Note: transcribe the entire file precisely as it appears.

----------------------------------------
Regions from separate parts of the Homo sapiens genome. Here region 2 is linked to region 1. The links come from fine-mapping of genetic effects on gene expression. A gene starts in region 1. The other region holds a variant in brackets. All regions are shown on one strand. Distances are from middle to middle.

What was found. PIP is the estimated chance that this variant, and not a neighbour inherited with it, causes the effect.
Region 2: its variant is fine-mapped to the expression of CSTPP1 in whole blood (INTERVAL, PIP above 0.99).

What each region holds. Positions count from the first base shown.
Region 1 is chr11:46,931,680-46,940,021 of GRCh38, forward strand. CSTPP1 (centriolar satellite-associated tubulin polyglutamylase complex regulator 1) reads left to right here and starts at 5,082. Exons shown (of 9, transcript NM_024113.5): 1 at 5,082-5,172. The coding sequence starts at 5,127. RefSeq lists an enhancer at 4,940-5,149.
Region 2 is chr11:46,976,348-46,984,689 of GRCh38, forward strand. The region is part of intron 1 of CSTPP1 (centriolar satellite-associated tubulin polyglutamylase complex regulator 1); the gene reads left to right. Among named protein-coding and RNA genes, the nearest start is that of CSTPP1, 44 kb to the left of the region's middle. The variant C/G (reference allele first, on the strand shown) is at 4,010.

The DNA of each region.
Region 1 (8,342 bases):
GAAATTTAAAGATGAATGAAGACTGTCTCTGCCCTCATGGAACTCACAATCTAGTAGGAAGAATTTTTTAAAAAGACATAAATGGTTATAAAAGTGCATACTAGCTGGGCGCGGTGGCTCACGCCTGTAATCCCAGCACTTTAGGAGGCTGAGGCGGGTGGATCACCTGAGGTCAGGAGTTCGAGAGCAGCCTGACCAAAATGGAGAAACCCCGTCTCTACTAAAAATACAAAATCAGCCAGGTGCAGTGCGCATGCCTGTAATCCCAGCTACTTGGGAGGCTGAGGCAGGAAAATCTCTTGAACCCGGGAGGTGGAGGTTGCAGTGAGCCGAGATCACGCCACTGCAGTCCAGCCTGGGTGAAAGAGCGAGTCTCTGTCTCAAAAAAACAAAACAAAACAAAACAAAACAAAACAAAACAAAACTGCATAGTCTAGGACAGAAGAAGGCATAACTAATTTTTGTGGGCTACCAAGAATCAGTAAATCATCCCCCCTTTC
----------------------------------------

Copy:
Regions from separate parts of the Homo sapiens genome. Here region 2 is linked to region 1. The links come from fine-mapping of genetic effects on gene expression. A gene starts in region 1. The other region holds a variant in brackets. All regions are shown on one strand. Distances are from middle to middle.

What was found. PIP is the estimated chance that this variant, and not a neighbour inherited with it, causes the effect.
Region 2: its variant is fine-mapped to the expression of CSTPP1 in whole blood (INTERVAL, PIP above 0.99).

What each region holds. Positions count from the first base shown.
Region 1 is chr11:46,931,680-46,940,021 of GRCh38, forward strand. CSTPP1 (centriolar satellite-associated tubulin polyglutamylase complex regulator 1) reads left to right here and starts at 5,082. Exons shown (of 9, transcript NM_024113.5): 1 at 5,082-5,172. The coding sequence starts at 5,127. RefSeq lists an enhancer at 4,940-5,149.
Region 2 is chr11:46,976,348-46,984,689 of GRCh38, forward strand. The region is part of intron 1 of CSTPP1 (centriolar satellite-associated tubulin polyglutamylase complex regulator 1); the gene reads left to right. Among named protein-coding and RNA genes, the nearest start is that of CSTPP1, 44 kb to the left of the region's middle. The variant C/G (reference allele first, on the strand shown) is at 4,010.

The DNA of each region.
Region 1 (8,342 bases):
GAAATTTAAAGATGAATGAAGACTGTCTCTGCCCTCATGGAACTCACAATCTAGTAGGAAGAATTTTTTAAAAAGACATAAATGGTTATAAAAGTGCATACTAGCTGGGCGCGGTGGCTCACGCCTGTAATCCCAGCACTTTAGGAGGCTGAGGCGGGTGGATCACCTGAGGTCAGGAGTTCGAGAGCAGCCTGACCAAAATGGAGAAACCCCGTCTCTACTAAAAATACAAAATCAGCCAGGTGCAGTGCGCATGCCTGTAATCCCAGCTACTTGGGAGGCTGAGGCAGGAAAATCTCTTGAACCCGGGAGGTGGAGGTTGCAGTGAGCCGAGATCACGCCACTGCAGTCCAGCCTGGGTGAAAGAGCGAGTCTCTGTCTCAAAAAAACAAAACAAAACAAAACAAAACAAAACAAAACAAAACTGCATAGTCTAGGACAGAAGAAGGCATAACTAATTTTTGTGGGCTACCAAGAATCAGTAAATCATCCCCCCTTTC